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Musings for the Modern Mystic

Have you ever heard of "paying it forward"? It’s the simple idea that if you do something nice for somebody, they are more likely to then go on to do...

The Kindness Virus: How Paying It Forward Works For Everyone

Kindly words do not enter so deeply into men as a reputation for kindness. ~ Mencius Share on X

Do you ever get that warm fuzzy feeling when you do something nice for someone? It is a zillion times more satisfying than when you treat yourself. And it gives you a happy bubble that lifts you up a little higher for the rest of the day.

What do the experts say?

Although ‘feeling fuzzy’ may not be a scientific term, research has shown that acting kindly towards others does have a very real effect on our psychological and physical well-being.

“People who engage in kind acts become happier over time,” says Sonja Lyubomirsky, a professor of Psychology at the University of California, Riverside with over 20 years’ experience studying happiness. “When you are kind to others, you feel good as a person — more moral, optimistic, and positive.”

And that is not all. The University of British Columbia found simple acts like opening doors for others and buying a friend lunch helped reduce anxiety and improve mood in socially anxious individuals. Furthermore, acts of kindness can release Oxytocin, a ‘cardio protective’ hormone associated with lowering blood pressure.

Being kind is good for your mind and good for your heart.

Need more reasons to catch the kindness virus?

A smile goes a long way.

Many of us have good intentions. We would love to be able to treat that special person to an amazing gift, make monthly donations to charity or spend our spare time volunteering. Unfortunately, these things are not always possible. Our own finances, troubles or work load can sometimes get in the way.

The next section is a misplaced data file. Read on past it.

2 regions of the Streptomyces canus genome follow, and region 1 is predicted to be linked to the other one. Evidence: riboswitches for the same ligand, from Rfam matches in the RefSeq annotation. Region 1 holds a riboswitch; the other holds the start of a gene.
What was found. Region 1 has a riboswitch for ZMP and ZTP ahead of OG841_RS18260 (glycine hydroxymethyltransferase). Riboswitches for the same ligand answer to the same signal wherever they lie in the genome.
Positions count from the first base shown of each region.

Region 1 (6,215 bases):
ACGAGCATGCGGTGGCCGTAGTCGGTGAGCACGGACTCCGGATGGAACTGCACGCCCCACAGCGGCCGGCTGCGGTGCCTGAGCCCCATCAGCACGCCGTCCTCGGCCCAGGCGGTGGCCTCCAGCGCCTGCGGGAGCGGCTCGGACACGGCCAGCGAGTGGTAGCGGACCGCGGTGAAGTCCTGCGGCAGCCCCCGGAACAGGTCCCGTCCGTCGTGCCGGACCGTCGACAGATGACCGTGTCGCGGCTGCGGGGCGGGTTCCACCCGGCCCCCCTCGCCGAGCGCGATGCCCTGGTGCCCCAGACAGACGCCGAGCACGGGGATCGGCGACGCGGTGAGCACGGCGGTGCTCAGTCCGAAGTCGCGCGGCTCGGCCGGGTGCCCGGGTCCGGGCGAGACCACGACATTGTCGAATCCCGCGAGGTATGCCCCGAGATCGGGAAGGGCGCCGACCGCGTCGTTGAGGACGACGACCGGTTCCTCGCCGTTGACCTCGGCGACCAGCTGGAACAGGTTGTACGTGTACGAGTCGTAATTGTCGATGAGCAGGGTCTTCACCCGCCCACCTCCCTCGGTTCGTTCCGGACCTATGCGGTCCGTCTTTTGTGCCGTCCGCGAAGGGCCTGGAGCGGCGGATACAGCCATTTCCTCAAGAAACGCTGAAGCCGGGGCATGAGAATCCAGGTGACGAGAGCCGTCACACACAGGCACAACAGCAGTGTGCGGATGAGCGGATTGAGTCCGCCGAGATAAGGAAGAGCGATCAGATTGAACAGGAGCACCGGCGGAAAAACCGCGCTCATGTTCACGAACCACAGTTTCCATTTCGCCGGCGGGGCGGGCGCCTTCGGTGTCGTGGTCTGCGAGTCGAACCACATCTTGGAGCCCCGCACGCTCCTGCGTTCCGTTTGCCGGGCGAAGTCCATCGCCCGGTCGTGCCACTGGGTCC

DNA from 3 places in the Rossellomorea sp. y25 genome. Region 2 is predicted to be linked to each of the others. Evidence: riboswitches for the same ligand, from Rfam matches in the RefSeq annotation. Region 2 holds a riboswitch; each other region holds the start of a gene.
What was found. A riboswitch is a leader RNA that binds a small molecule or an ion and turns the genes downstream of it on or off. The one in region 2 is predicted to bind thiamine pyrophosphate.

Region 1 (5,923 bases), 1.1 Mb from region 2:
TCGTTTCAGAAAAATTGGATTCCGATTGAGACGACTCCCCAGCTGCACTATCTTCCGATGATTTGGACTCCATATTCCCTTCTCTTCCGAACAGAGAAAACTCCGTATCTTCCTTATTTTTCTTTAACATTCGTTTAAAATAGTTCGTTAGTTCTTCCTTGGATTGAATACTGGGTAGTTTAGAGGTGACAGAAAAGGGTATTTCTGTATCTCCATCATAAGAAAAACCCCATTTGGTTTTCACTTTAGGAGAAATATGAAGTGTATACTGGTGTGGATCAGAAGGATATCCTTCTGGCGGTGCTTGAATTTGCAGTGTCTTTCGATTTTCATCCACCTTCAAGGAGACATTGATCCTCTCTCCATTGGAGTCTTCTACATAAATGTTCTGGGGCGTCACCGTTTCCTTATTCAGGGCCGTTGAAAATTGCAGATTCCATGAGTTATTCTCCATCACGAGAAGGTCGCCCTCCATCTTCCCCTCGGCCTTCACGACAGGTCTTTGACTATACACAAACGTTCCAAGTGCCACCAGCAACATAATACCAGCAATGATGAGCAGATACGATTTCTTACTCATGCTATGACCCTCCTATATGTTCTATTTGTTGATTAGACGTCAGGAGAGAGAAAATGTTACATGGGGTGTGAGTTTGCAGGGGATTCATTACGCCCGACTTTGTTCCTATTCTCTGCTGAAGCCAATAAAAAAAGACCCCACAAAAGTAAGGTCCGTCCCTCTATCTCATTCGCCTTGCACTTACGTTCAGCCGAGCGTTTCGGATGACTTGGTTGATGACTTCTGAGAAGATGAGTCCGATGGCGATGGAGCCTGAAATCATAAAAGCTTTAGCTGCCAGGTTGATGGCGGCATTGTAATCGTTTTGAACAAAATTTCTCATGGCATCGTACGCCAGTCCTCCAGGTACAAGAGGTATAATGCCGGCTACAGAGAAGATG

The good news is the kindness virus does not have to be something that costs money, or even time.

Put yourself in this scenario. You have had a terrible day at work, you desperately want to get home, and you have stopped off at the store pick up some dinner. It’s busy. You have been waiting in line to pay for your groceries for what feels like forever, and now the person ahead of you has a problem with their card.

Do you:

  1. Glare angrily ahead, huffing and puffing – so that the cashier/ customer know you have been waiting for ages and are aware of your growing frustrations.
  2. Smile at the customer. Offer them a little reassurance.

I am no angel. In fact, I am probably one of the most impatient people around when it comes to waiting for things, but I can almost guarantee you would walk away from that situation feeling happier having followed option A rather than option B.

When a smile is given authentically, the energy of it changes the feeling inside the receiver and you pass a little of that goodness on. Sometimes it may even stick, and the receiver will pass it on to someone else. This is the kindness virus, and it’s really quite simple. Most of humanity is drowning in the negativity virus; the kindness virus is the antidote.

Kindness and politeness are not overrated at all. They're underused. ~ Tommy Lee Jones Share on X

Kindness is Contagious.

Have you ever heard of “paying it forward”?

It’s the simple idea that if you do something nice for somebody, they are more likely to then go on to do something kind for someone else.

Scientists James Fowler and Nicholas Christakis were able to demonstrate that if you are kind to one person, they will then be kind to four other people, and each of those four people will be kind to yet another four. This is how the kindness virus spreads.

So is karma real?

If you are nice to someone, they are more likely to be nice back to you. Likewise, if you are negative towards someone, you are more likely to put them in a bad mood. And so they are likely to be less friendly and kind to others.

I suppose in that sense, then yes, karma does exist.

Of course, as with all things, it is probably not quite as straightforward as that.

Jonathan Haidt, University of Virginia psychologist and author of The Happiness Hypothesis recommends picking kind acts that strengthen existing relationships, rather than completely random acts. He says:

“If you do a random act of kindness for a stranger and it’s a one-shot deal, there’s much less likelihood that you’re going to see any benefit. It’s not the altruism per se that’s important. It’s really all about building relationships.”

Regardless, I am definitely going to try smiling more, doing random altruistic acts AND doing nice things for people I know. With evidence of reduced anxiety, blood pressure and a general increase in wellbeing, I don’t think I can go too far wrong.

And just in case you need more inspiration, here’s a great mood-boosting video showing some of that kindness in practice. :)

Sarah Hunter
Sarah Hunter


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